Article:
Wednesday, October 17 , 2018, 4:50 pm | Fair 76º

 
 
 
 

Women with MOXI Focus on a More Inclusive Future for Science, Technology, Engineering, Arts and Math

Jill Chase, Elizabeth Gabler and Pam Lopker see The Wolf Museum of Exploration + Innovation as a catalyst to inspire young girls to follow their pioneering leads

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[Noozhawk’s note: Second in a series sponsored by the Hutton Parker Foundation. Click here for the first article.]

The women behind MOXI: The Wolf Museum of Exploration + Innovation, hope the next generation of trailblazers will regard education over gender, empower all people heading for futures in science, technology, the arts and math, and forever set aside sexist stumbling blocks.

Noozhawk had the chance to chat with three of these women — trailblazers themselves and ardent supporters of the new science museum’s mission.

“I hope that we will see not just a significant increase in particularly young girls who grow up to be scientists and engineers in STEM-related fields, but that there’s no difference,” said Jill Chase, vice president of the Santa Barbara-based HHV-6 Foundation.

Chase, a renowned scientist, also volunteers as a member of the exhibits committee for MOXI. The brand-new venture at 125 State St. will be a 21st-century museum dedicated to igniting learning through innovative, interactive experiences that spark a lasting passion for science, technology, engineering, the arts and math.

“Being a woman whose passion was engineering with science and who fought the odds to go into the aerospace engineering program, it’s very important to me that a place like MOXI exists in our community, where boys and girls can be connected to whatever lights their fire, turns them on, and for others to discover a passion there,” she said.

Scheduled to open in late 2016, MOXI will serve children of all ages as well as lifelong learners. It also will be Santa Barbara County’s first Leadership in Energy and Environmental Design-certified museum.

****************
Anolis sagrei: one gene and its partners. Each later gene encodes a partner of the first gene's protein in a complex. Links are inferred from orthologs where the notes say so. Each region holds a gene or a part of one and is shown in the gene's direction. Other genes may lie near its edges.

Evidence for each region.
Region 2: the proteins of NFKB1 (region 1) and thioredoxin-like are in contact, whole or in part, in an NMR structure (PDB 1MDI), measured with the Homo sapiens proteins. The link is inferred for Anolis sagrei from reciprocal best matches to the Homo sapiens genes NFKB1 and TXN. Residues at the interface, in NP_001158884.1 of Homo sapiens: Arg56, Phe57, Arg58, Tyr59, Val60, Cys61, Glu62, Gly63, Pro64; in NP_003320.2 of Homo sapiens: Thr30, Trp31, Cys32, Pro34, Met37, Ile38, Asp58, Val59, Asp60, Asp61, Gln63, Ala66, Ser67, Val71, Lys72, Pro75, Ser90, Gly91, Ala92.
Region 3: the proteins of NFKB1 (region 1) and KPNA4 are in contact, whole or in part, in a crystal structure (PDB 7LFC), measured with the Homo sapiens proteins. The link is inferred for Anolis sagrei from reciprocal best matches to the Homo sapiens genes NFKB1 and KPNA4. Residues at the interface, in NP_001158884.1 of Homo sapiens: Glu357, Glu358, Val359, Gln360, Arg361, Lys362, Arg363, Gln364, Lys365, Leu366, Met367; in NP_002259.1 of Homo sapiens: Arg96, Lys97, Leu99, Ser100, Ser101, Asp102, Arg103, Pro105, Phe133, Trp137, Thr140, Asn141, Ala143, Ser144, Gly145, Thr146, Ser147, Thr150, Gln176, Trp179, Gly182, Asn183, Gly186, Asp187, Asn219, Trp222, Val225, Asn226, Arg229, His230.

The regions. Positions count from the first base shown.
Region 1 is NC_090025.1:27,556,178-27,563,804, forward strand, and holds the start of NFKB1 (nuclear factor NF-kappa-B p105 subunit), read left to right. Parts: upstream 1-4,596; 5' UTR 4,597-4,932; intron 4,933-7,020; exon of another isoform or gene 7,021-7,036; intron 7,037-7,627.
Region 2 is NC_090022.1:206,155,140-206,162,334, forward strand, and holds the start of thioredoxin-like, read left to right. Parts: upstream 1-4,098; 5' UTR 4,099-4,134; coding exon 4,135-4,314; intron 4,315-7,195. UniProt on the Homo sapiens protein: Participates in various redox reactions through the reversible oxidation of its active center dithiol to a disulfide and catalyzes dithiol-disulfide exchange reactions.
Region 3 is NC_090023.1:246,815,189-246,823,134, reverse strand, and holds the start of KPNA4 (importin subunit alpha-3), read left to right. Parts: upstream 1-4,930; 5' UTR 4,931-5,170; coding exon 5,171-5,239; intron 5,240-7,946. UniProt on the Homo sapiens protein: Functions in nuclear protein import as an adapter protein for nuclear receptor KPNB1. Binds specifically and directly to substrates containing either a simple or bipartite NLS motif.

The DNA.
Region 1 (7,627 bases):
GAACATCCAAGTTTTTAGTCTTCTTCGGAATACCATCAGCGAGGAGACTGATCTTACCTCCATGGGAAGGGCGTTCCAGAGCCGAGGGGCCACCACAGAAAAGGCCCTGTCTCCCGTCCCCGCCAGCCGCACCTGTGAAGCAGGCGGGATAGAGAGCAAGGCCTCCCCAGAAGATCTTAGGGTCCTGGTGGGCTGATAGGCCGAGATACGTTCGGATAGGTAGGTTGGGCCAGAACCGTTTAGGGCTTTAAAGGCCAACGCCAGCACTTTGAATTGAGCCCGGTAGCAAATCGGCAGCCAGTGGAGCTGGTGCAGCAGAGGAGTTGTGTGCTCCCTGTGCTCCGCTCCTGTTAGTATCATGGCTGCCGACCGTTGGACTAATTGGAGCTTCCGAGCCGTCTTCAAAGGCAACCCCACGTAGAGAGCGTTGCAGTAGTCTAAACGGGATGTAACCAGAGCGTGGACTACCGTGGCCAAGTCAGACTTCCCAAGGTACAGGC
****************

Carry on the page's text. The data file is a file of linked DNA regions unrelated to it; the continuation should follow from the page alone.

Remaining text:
“It is interesting to me that women don’t pursue science,” remarked Pam Lopker, founder and CEO of QAD, a Summerland software development company and MOXI advocate.

“Why did that happen? There’s absolutely no reason why girls can’t do whatever they want.”

MOXI’s interactive exhibits, designed by award-winning museum planning firm Gyroscope Inc., align with the national agenda to boost student achievement in science, technology, engineering and math, or STEM.

Scientist Jill Chase defied odds to get herself into the aerospace engineering program in college, and thinks MOXI has the potential to make it easier for other young women with similar aspirations. “It was hard to prove to my professors that I was serious, that I was the real deal,” she says. “Hopefully, those misconceptions won’t exist much longer.” Click to view larger
Scientist Jill Chase defied odds to get herself into the aerospace engineering program in college, and thinks MOXI has the potential to make it easier for other young women with similar aspirations. “It was hard to prove to my professors that I was serious, that I was the real deal,” she says. “Hopefully, those misconceptions won’t exist much longer.” (J.C. Corliss / Noozhawk photo)

The museum also will serve as a hub for community education with special events, and educational programs for the community at large.

Elizabeth Gabler, a MOXI founding board member, is president of Fox 2000 Pictures, a division of 20th Century Fox. She has been instrumental in bringing the arts into the fold, with the development of a foley studio where visitors will meld art with technology.

“We’ve been able to bring in innovative, challenging ideas that are far ahead as far as what’s going on in technology and what can come in the years ahead,” she said.

Hands-on activities, workshops, youth clubs, after-school programs, outreach programs and more are already in the making. Founding members and supporters hope the center will attract local youth as well as visitors from around the world.

“We have beautiful beaches ... but wouldn’t it be great to have a place you can bring the whole family for a learning experience that’s also inspirational and fun?” Gabler asked. “It’s a great gift to bring to life for our community.”